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    Civility and Truth | Frank Hecker | 8/14/20 | 13 min
    17 reads10 comments
    9.4
    Civility and Truth
    17 reads
    9.4
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    • Pegeen
      Reading streakScoutScribe
      1 month ago

      This was really well written because I have zero knowledge of this entire subject matter and I could comprehend the situation. I force myself to read tech articles because from my vantage point, growing up in the late 50’s, it all seems like science fiction. It’s like Dick Tracy and the Jetson’s are real!

      • Karenz1 month ago

        I’m with you, Pegeen. I’m always learning something new on Readup about the tech world. I’d heard of Mozilla but had no idea what it was. I also had never heard of Qanon till a Readup article. Now it’s unfortunately making national news with one of its cult winning an election in Georgia!

      • SEnkey
        Scout
        1 month ago

        Ha! I'm an older Millennial and I can't keep up. Although now I'm thinking not keeping up has its advantages as I never got on twitter, instagram, or most other social media platforms.

        • Pegeen
          Reading streakScoutScribe
          1 month ago

          Thanks, makes me feel less ancient! Amazing you have not joined the other platforms. Glad you are on this one!

    • thorgalle1 month ago

      A sad situation, but an understandable choice too.

      senior management of the Mozilla Corporation seem very attached to the idea of software being a “force multiplier” for the Mozilla Foundation’s efforts, supplementing advocacy efforts by creating software that implements the public benefit ideals of the nonprofit.

      Advocacy was the original mission of the Foundation, by dropping Firefox they would lose a lot of reach and credibility for that advocacy.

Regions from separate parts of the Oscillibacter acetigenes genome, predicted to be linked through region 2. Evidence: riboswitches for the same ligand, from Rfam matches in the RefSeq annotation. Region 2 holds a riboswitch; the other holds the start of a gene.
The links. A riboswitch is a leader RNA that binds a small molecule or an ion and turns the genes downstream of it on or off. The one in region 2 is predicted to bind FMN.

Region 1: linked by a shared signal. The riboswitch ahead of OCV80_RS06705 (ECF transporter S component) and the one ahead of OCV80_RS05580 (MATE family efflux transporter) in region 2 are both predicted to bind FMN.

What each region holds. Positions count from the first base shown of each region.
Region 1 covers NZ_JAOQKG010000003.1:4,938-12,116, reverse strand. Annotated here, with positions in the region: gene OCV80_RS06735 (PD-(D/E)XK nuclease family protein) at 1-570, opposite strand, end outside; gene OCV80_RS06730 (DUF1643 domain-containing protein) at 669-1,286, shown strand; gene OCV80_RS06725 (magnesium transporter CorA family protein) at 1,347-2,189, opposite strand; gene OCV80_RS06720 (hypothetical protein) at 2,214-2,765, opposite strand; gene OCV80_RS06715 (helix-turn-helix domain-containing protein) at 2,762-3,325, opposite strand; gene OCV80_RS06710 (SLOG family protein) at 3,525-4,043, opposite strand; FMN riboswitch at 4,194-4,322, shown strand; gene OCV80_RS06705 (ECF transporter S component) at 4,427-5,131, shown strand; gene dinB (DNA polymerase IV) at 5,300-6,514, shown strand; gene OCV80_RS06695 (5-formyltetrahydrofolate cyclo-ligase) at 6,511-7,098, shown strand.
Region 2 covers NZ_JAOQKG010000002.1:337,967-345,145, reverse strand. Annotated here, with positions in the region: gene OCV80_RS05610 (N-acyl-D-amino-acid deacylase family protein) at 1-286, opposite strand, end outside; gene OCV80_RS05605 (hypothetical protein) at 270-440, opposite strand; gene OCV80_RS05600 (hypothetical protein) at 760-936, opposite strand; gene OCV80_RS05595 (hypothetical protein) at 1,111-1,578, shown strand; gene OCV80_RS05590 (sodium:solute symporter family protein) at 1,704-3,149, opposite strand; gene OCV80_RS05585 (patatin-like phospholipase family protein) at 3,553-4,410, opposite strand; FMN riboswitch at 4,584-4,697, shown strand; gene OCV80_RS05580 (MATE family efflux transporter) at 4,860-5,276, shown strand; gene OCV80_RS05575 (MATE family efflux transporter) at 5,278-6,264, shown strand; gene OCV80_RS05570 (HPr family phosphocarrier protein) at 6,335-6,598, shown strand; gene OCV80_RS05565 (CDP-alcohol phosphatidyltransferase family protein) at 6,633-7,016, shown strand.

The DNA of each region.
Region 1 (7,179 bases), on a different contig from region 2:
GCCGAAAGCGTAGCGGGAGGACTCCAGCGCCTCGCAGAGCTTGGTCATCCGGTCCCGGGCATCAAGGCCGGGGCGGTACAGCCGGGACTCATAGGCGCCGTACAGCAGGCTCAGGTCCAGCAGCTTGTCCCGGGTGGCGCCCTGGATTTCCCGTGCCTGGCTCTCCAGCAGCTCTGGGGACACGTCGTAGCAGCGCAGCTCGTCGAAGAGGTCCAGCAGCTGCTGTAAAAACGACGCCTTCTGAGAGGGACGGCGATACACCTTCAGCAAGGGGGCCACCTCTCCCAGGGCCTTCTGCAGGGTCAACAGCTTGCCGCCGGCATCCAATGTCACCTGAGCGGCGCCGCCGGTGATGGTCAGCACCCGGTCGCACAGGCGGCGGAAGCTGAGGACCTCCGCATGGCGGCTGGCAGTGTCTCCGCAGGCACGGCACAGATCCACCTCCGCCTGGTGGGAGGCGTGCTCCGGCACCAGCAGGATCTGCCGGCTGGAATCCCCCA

Another out there scenario: Firefox (Mozilla Corp) moves back into the Foundation, becoming more insistently donation-based (like Wikipedia, with ~110 million revenue in 2019 and ~90% coming from donations). It might not work, but it would align the revenue model more with their values. Even more out there: the EU allocates some of its income from GDPR/internet antitrust fines (e.g. 5 billion from Google) to an "internet rights" fund that the Mozilla Foundation could then appeal to.

    • jeff
      Top reader this weekReading streakScribe
      1 month ago

      Damn, this is a bleak outlook. I'd hate to see Firefox turn in to a shell of its former self like Opera. This article was very helpful for understanding the differences between the Mozilla Foundation and the Mozilla Corporation and how they fit together. I remember being totally shocked when I first learned how much Google was paying to be the default search provider in Firefox. I hope they can figure out a more sustainable business model.

      • thorgalle1 month ago

        True, for me this was also an unsettling discovery. Firefox has been positioned increasingly as the for-privacy browser choice, using the Mozilla Foundations' reputation of independence as an argument for trust. However, if their activities stand and fall at the mercy of Google, this independence is questionable.

        That said, cutting out Firefox would be a loss for the open internet. Even if Firefox doesn't always match Chrome in performance or features, they do represent the consumers' interest in the future of the web. A recent example is how Firefox didn't blindly accept Google's new v3 standard for Web Extensions, but kept an eye out for user freedom. It's remarkable actually how Mozilla has been able to operate like that for years, with the only for-profit concession being the search engine defaults!

      • KapteinB1 month ago

        It is looking rather bleak... However, there is one thing that none of these articles seem to mention: Mozilla just finished their biggest project since Quantum; Fenix, their new built-from-scratch browser for Android that can finally match Chrome in performance. Truth is they probably don't need as many developers now as they did last month, and hopefully they won't be needing to scale up that much for many years, which means the company can survive on a lower income for the foreseeable future.

    • bartadamley
      Top reader this weekScoutScribe
      1 month ago

      There will always be a core of enthusiastic Firefox users, but a lot of them switch their search engine to something other than Google, run ad blockers, and don’t click on online ads. Thus they are for the most part irrelevant from Google’s point of view.

      Interesting, would love to do more to support Mozilla and/or really just any service that isn't Google. Sad to see Mozilla may not make it, as we have another tech company falling to Google.

    • jbuchana
      Scribe
      1 month ago

      Ouch, I knew there were problems, but not how severe they are. I use Firefox and Chrome both, I'd miss either one of them badly.